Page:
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2nd November 2018 @ 6:06am – by Webteam
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The 2nd of November 1960

"Is it a book you would wish your wife or servants to read?" With this outrageously patronising summation Mervyn Griffith-Jones, prosecuting counsel in the Lady Chatterley's Lover obscenity case, probably lost the jury and the trial.

D.H. Lawrence 's novel had been banned in Britain since it was published in Italy in 1928, though an underground version had circulated in literary circles. It helped the defence of course that not only could they muster 35 witnesses from the academic, literary (including E.M. Forster and Cecil Day-Lewis), political (Norman St-John Stevas) and religious spheres while nobody of consequence was willing to testify against the work.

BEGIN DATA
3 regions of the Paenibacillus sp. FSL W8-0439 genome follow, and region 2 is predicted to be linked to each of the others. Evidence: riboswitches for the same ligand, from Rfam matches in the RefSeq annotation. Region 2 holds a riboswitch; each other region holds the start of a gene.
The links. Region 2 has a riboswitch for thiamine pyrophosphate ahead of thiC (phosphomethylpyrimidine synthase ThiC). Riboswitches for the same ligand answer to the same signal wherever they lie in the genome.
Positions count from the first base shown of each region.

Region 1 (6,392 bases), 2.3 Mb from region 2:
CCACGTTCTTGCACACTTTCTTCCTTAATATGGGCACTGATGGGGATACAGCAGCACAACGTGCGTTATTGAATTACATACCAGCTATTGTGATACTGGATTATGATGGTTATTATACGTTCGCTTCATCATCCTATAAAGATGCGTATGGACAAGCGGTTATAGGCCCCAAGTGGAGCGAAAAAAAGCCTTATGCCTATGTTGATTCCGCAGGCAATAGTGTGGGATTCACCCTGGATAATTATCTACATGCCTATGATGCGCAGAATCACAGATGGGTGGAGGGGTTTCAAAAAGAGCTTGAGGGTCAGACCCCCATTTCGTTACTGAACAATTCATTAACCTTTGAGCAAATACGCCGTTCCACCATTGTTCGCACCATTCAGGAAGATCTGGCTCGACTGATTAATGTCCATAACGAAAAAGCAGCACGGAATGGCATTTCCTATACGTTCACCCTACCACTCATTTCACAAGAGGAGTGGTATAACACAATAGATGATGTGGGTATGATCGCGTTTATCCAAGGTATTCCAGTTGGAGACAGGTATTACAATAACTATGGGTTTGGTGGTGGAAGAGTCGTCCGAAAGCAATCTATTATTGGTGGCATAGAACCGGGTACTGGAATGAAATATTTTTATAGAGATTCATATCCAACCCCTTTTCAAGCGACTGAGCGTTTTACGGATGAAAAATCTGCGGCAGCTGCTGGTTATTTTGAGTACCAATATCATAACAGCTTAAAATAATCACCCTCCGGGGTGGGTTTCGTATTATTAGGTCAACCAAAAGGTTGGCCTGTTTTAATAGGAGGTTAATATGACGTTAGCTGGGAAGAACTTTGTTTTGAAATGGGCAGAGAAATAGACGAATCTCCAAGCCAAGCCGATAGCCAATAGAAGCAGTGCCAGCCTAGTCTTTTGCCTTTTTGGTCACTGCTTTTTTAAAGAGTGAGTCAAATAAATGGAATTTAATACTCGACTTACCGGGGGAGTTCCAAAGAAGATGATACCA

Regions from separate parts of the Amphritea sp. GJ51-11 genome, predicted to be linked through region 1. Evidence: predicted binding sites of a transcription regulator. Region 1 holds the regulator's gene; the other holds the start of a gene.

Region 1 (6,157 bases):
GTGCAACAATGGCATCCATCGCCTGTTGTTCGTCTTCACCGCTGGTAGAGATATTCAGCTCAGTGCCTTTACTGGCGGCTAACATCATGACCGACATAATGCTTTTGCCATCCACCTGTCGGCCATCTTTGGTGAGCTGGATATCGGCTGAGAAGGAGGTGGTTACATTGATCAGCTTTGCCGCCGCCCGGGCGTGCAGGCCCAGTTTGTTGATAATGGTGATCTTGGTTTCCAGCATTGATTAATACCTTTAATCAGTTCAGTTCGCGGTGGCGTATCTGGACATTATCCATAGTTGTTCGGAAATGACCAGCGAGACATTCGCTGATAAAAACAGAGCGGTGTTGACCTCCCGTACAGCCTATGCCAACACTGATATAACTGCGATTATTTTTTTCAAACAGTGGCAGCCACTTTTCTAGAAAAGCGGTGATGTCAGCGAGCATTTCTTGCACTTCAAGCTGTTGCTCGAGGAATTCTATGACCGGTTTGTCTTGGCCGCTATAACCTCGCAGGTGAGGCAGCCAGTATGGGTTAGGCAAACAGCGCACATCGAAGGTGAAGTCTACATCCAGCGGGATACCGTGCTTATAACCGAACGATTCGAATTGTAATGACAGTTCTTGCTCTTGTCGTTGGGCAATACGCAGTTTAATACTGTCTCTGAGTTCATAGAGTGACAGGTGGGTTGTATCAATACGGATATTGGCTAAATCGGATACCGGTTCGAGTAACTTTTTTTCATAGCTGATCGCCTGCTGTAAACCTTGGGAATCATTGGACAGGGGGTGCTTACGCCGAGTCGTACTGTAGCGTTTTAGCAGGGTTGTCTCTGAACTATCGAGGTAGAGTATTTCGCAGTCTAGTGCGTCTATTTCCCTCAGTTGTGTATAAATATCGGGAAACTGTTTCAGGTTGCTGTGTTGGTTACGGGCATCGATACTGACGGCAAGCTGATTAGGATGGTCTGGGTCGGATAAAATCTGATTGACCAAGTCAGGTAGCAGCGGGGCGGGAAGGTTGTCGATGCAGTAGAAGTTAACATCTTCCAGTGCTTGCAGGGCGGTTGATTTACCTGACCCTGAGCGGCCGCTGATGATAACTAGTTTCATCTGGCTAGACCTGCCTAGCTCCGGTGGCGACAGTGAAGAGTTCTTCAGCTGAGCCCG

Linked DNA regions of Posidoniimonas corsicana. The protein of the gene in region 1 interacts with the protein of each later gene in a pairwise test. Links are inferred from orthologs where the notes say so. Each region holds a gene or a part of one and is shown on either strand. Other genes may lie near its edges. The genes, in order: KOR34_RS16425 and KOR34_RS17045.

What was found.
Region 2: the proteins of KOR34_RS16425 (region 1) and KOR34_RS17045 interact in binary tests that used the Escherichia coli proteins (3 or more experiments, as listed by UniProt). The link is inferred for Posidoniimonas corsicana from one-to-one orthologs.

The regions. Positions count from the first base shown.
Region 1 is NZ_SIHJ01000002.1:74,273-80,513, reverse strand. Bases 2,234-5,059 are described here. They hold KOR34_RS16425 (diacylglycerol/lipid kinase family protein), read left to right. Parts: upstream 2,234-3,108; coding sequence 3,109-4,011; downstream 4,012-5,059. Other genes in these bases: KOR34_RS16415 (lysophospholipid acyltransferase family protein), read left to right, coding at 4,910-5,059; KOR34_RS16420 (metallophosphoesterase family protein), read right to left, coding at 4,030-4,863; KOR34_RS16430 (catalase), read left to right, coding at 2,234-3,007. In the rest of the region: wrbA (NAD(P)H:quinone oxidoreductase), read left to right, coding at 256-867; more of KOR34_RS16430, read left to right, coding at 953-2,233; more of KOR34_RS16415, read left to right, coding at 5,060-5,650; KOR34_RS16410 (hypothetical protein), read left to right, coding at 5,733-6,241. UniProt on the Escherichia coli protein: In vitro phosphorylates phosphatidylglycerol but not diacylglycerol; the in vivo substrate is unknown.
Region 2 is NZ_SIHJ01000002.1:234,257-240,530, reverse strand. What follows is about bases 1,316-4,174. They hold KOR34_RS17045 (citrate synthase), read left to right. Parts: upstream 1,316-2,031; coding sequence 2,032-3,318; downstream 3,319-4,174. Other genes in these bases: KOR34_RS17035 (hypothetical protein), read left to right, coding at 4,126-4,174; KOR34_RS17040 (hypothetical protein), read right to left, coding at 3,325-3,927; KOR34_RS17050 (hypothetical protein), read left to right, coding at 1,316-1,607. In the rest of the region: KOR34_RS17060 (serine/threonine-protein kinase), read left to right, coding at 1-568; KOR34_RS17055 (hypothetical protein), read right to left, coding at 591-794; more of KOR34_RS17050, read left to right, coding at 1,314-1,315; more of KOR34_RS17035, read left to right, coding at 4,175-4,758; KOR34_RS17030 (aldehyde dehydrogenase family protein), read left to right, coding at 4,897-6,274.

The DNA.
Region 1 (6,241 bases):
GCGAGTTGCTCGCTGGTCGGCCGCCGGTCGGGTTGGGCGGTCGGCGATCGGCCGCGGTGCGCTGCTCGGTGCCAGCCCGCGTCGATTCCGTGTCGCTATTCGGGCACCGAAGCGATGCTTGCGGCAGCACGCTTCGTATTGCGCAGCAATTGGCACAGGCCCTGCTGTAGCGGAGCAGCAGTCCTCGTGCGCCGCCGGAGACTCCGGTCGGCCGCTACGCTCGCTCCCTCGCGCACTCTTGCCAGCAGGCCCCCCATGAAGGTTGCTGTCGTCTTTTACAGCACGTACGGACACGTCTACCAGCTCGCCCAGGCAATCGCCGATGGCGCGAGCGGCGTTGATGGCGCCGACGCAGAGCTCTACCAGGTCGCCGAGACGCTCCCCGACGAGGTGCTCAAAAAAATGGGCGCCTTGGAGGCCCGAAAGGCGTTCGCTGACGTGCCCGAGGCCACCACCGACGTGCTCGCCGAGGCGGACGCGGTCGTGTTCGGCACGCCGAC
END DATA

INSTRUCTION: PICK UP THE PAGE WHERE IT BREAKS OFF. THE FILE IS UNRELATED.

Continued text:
The prosecution was no laughing matter – a London bookseller had been convicted and sent to prison in the middle of the previous decade for retailing the work, and people at the top of the putative British publishers, Penguin Books, faced the same potential punishment, perhaps more so given they intended printing 200,000 copies.

The defence won, with the 1959 Obscene Publications Act allowing a defence of literary merit that the book blatantly merited, in spite or even because of the 30 uses of the 'f word' and its variants, and what we should still consider strong language – though few have servants and no man today surely would dare to censor his wife's reading matter.

On November 2 1960 the jury in the five-day trial reached a not-guilty verdict; and with that verdict a key element of swinging sixties Britain fell into place.


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